More problematically, too much of the money seems to be coming out of the students’ households and too little of it out of the Government’s coffers. When a country has a system of national education, surely it merits enough investment for its service not to need supplementing?

Teachers are central to how the education sector delivers this service, but today unrest in the profession is all but consolidated as a norm. There are problems both with recruiting and retaining teachers, leading to many real and worrying vacancies. This is despite the fact many teachers are struggling to secure work. Only in Ireland could we simultaneously have a surplus and a shortage!

Teacher shortages

We have an unqualified rate of pay which provides for when there is an occasional or non-regular need to use the services of an unqualified teacher. With the recent teacher shortage, there are thousands of unqualified teachers in our classrooms. At what point did children become any less worthy of a qualified teacher?

The alternative of no teacher at all would surely be worse, but neither scenario would be considered normal where the teaching role is properly valued. Why then did the Department of Education let it come to this? And, having done so, why isn’t resolving it top of their current agenda?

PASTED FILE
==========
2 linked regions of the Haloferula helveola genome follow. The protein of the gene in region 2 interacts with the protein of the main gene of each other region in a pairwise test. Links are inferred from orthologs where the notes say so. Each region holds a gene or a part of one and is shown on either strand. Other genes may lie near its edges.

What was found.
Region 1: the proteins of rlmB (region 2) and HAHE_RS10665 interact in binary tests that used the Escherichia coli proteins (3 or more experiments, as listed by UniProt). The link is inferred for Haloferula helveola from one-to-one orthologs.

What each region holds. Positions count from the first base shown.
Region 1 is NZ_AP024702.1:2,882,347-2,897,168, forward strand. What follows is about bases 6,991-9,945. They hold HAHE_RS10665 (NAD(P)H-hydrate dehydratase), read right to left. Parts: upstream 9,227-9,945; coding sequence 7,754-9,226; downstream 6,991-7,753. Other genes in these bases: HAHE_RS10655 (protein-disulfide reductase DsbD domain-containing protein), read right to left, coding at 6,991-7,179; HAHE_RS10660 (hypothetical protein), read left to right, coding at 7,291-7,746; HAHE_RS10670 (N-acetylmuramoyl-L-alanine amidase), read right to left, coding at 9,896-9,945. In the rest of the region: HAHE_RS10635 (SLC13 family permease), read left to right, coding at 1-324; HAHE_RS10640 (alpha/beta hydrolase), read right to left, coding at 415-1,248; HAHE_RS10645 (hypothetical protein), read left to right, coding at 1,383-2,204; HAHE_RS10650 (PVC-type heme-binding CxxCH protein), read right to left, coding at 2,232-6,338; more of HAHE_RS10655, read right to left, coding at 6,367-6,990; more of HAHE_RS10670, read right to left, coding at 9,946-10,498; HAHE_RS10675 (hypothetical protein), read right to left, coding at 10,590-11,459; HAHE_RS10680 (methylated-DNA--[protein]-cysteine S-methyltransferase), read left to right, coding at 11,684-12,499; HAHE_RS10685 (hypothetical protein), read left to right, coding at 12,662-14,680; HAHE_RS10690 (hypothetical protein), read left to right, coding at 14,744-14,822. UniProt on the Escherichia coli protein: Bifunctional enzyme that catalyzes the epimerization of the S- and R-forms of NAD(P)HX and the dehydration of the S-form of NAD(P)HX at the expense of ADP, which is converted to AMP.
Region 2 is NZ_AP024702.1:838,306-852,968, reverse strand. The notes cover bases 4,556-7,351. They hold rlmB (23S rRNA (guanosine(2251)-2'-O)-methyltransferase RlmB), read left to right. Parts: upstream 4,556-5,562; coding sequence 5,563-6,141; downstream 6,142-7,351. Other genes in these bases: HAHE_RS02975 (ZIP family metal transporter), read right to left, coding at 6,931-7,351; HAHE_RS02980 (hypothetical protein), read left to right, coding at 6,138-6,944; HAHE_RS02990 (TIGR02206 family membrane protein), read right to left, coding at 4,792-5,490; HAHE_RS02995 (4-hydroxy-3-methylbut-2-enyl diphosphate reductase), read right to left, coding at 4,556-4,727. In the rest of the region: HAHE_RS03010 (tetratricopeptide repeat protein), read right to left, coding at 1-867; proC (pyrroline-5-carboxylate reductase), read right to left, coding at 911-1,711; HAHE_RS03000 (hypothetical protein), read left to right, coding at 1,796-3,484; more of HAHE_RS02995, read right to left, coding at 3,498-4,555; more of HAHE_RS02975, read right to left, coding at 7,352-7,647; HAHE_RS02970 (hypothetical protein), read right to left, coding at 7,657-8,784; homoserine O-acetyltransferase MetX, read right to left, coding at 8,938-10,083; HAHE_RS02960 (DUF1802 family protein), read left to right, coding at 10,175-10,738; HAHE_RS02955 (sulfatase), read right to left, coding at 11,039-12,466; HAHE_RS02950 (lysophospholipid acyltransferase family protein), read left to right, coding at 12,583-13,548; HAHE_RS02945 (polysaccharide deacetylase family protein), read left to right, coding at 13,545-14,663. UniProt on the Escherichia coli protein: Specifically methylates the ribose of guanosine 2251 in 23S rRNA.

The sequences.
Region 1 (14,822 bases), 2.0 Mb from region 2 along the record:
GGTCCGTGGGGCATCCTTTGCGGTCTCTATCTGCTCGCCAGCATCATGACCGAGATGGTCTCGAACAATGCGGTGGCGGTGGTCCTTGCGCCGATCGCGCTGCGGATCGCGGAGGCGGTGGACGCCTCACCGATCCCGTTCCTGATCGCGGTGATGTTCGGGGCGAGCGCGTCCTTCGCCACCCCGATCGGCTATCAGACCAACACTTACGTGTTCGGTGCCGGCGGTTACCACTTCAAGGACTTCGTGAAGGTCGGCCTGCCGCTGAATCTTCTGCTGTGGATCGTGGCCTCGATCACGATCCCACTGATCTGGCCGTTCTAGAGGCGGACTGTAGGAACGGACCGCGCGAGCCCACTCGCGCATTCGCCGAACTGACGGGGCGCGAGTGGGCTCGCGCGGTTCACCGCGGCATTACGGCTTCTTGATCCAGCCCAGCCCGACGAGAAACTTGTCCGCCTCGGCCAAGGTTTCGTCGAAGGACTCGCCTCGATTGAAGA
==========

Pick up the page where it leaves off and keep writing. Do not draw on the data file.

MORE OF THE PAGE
Correcting the State examinations used to be an attractive option for serving teachers, but this is no longer the case. Long before the crisis of examiner recruitment got widespread media coverage, efforts should have been made to engage with those most able and most suitably qualified for the role: secondary school teachers. Nowadays, non-teachers and trainee teachers are being hired to correct them.

State exams

Marking schemes generally offer possible answers to help guide examiners, but they are not exhaustive. But the option of accepting any other valid answer frequently appears, and rightly so. This requires a level of judgment only available to those with insider classroom knowledge and experience.

We are reassured that correctors are well qualified in the subject, which must surely mean simply in the subject area. This is not enough and should not be enough if we are to be fair to the teachers and students who have put years into preparing for this final assessment.

Allowing an individual who has not been on the journey in the classroom as an educator to assess the fruits of the collective labours of teacher and learner simply isn’t normal.

This year’s courtroom battle with the State Examinations Commission is all the proof we need that things are no longer normal. The reality is someone got basic addition wrong and this error managed to slip through all subsequent random checks too.

No individual should be so overworked that this could happen. We must of course assume that the examiner had the competence to do the addition correctly, and that it was only other factors which contributed to the actual error. Nonetheless, not normal.